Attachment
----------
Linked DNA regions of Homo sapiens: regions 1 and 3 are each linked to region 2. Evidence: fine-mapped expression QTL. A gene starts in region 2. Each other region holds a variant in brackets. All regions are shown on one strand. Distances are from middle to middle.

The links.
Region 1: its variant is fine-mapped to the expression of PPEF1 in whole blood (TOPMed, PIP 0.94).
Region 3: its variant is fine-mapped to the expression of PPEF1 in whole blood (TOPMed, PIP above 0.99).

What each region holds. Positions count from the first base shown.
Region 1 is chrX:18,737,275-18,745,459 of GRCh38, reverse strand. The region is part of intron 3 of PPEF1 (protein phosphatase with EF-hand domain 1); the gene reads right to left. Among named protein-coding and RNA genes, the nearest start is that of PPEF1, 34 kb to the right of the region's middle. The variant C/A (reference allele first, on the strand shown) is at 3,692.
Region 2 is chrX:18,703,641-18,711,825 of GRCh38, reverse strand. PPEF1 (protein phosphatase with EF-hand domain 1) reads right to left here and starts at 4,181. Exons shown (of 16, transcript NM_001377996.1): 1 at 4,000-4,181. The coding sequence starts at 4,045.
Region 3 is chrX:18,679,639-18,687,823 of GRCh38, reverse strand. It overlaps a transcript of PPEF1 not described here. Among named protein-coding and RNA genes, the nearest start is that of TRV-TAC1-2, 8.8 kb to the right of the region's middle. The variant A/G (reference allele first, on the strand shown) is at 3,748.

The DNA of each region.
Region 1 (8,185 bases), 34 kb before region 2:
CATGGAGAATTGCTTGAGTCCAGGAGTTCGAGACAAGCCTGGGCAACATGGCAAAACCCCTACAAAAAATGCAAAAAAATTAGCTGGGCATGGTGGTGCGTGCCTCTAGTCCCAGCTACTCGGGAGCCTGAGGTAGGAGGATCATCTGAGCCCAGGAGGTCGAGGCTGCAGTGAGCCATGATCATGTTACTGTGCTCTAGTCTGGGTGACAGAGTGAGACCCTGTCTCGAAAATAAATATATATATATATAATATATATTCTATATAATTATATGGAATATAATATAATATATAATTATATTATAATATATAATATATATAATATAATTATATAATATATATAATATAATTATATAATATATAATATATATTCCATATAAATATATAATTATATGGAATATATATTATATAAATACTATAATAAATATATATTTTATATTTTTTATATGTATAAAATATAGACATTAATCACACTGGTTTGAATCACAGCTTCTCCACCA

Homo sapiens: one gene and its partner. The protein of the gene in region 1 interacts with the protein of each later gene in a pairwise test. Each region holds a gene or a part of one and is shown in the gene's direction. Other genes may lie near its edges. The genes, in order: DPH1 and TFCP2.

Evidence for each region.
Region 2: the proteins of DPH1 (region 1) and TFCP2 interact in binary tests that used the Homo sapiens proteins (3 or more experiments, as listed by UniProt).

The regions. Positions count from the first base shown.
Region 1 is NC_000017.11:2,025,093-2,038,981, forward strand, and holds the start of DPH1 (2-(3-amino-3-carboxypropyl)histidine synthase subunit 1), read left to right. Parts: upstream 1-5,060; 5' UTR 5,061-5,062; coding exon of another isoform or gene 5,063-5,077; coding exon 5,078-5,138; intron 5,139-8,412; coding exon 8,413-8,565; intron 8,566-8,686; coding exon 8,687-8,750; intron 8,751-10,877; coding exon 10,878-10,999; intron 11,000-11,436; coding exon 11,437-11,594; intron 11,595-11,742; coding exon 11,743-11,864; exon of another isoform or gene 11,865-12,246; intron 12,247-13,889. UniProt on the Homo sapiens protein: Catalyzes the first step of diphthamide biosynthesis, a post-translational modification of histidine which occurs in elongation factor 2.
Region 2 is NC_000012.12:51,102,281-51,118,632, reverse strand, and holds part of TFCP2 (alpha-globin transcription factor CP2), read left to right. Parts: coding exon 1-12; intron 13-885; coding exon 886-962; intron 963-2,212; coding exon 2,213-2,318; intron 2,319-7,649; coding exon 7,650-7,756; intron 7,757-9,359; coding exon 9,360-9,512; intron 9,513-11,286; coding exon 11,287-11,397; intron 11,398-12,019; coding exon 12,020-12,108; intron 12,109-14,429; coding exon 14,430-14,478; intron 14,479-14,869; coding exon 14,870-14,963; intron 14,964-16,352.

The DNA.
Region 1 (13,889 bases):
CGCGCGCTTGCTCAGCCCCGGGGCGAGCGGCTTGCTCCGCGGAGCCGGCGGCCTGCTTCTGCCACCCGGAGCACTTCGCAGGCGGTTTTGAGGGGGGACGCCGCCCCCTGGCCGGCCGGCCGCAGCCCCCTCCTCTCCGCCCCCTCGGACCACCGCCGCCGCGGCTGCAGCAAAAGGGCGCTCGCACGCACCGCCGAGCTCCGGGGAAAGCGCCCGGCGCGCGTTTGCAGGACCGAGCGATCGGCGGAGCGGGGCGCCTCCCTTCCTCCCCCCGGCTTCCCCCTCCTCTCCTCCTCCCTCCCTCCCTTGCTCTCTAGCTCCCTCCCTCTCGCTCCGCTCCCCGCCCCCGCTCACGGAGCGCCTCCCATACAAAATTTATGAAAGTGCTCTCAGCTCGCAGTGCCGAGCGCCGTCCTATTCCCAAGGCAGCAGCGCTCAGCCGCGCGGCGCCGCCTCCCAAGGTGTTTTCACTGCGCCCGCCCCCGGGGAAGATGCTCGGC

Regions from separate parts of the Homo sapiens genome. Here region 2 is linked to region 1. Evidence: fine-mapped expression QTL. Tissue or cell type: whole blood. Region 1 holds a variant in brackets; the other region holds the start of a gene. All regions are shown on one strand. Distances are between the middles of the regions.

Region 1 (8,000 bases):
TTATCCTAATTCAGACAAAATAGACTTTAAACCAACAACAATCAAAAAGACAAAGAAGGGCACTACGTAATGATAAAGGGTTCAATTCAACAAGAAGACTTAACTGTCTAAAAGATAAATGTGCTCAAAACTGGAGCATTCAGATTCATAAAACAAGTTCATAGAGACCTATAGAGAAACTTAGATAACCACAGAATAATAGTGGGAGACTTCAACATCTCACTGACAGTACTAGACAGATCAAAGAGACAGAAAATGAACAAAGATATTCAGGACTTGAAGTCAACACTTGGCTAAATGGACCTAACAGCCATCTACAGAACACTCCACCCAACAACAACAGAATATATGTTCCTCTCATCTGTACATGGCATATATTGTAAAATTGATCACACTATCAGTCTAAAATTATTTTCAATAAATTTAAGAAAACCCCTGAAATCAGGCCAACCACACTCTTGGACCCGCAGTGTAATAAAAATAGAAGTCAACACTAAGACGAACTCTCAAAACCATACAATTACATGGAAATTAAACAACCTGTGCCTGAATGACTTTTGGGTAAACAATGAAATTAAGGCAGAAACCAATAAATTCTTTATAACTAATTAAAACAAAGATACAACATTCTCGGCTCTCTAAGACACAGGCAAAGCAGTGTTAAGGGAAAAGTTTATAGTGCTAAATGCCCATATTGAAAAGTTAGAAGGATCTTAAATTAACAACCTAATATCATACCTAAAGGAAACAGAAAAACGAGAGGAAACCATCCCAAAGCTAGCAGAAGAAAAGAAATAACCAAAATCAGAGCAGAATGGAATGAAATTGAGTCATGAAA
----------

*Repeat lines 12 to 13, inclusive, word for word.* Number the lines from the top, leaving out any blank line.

Homo sapiens: one gene and its partner. The protein of the gene in region 1 interacts with the protein of each later gene in a pairwise test. Each region holds a gene or a part of one and is shown in the gene's direction. Other genes may lie near its edges. The genes, in order: DPH1 and TFCP2.

Evidence for each region.